Athletes often utilize pre-workout supplements to improve their athletic performance and energy before exercise, but many are taking this boost too far. A recent viral fad has people consuming a dry scoop of pre-workout powder, causing severe side effects and putting their health at risk. We asked Sami Kauffman, MA, RD, CSSD, LD, sports dietitian, Parkview Sports Medicine, to weigh in on dry scooping and the dangers of this harmful trend.
Dry scooping explained
Dry scooping is the method of ingesting your pre-workout or protein supplement without diluting it with water. Many believe that consuming the product this way will help it absorb faster, allowing it to take effect quicker, maximizing the results of the supplement’s ingredients. However, there is no scientific evidence that this actually occurs. Unfortunately, it appears to be more of a placebo effect.
While athletes take pre-workout supplements to boost energy and optimize performance, these products often contain ingredients including:
- Branched-Chain Amino Acids (BCAAs)
- Citric acid
These ingredients can cause side effects of varying degrees, including skin tingling, red rashes, shakiness, shortness of breath, irregular heart rhythms, and even heart attack or stroke in extreme cases.
Sadly, these supplements go unregulated for consistency and ingredient content. So, you could ingest excessive amounts of an ingredient or even contaminated ingredients, which is a risk any time someone utilizes these types of dietary supplements.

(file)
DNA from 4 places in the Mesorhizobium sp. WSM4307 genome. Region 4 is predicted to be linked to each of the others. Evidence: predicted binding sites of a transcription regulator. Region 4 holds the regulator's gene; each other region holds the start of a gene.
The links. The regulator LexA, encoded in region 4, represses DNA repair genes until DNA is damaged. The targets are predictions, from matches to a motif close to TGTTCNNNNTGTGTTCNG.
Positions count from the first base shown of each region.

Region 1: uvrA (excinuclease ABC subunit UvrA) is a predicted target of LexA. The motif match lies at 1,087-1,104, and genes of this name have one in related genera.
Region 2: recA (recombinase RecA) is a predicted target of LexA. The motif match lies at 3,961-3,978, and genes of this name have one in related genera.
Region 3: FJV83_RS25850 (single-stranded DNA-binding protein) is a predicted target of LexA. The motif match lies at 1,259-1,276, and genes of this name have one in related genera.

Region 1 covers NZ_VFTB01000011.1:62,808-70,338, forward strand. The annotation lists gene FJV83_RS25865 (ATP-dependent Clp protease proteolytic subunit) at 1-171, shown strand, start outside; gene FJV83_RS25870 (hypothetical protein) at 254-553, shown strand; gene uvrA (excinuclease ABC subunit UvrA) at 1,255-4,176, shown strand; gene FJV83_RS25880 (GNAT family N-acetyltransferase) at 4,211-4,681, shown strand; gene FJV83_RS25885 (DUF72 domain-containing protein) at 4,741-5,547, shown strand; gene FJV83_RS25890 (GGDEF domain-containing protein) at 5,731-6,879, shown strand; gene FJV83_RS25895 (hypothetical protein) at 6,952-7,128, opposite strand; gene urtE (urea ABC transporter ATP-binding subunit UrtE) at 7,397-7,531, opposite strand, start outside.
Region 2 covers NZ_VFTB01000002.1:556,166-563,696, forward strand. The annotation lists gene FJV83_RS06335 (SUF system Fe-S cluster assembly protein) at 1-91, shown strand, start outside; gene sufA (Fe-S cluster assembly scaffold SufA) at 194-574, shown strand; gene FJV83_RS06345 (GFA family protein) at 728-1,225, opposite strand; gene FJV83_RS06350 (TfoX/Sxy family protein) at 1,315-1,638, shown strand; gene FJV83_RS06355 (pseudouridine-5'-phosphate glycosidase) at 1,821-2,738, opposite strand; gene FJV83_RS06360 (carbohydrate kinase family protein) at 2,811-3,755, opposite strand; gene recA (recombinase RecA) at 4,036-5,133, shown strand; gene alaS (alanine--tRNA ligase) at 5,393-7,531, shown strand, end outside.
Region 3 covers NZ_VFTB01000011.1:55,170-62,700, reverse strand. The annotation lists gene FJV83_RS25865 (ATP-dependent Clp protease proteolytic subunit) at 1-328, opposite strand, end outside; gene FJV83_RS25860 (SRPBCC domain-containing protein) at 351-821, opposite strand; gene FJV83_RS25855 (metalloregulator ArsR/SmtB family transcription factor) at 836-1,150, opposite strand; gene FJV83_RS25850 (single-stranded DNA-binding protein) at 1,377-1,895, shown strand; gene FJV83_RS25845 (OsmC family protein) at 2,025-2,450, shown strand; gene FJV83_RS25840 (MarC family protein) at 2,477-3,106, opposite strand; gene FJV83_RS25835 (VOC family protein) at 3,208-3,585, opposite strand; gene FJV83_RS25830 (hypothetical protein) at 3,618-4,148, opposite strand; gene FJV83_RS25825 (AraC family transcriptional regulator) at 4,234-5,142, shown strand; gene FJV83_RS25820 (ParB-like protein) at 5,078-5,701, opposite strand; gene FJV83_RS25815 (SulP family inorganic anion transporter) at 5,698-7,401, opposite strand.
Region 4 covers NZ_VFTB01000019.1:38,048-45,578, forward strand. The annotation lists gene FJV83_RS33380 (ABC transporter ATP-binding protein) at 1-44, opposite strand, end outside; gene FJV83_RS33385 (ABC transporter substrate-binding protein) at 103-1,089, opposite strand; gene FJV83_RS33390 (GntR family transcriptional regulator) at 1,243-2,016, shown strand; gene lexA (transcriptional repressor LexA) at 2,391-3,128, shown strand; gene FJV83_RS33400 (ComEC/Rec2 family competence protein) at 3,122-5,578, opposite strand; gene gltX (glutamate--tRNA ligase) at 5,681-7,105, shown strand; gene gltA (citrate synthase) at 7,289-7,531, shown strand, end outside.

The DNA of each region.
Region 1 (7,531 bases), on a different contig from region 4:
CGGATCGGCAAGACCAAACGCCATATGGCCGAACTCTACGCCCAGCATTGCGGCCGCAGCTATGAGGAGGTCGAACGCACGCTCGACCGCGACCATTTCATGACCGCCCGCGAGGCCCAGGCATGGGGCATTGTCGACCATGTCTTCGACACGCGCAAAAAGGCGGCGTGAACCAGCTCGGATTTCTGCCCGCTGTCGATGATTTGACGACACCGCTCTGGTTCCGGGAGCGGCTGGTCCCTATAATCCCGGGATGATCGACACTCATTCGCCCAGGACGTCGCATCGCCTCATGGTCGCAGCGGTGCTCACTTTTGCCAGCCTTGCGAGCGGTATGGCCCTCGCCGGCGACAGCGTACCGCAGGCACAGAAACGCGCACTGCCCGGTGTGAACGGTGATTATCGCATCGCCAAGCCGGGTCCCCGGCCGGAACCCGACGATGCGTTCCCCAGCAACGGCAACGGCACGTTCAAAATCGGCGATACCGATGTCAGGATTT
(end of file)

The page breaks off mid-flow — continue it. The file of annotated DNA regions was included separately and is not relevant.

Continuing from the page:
Dry scooping, in particular, poses several risks, including shortness of breath, tooth decay, respiratory infection, irregular heart rhythms, stroke and heart attack. Excessive caffeine intake can be hard on the heart, while the citric acid in pre-workout products can strip away your tooth’s enamel.
Furthermore, if you aren’t used to the amount of caffeine present in pre-workout products, it’s best to increase your usage slowly. This will help determine the level of caffeine intake that works for you without causing any side effects or symptoms. Additionally, you must follow the dilution instructions since there isn’t concrete scientific evidence on the safety of dry scooping.
As we’ve discussed in previous posts, supplements are often not necessary for athletes. Eating a balanced diet will usually provide individuals with all the minerals and nutrients they need to reach peak performance levels. Remember, you can get the same boost of energy from various food or beverage sources of caffeine such as coffee, tea, sugar-free soft drinks and chocolate products. And, if you want to maximize your performance, be sure to eat enough calories for your exercise level while timing carbohydrate intake around physical activity to ensure you have adequate energy for your workouts.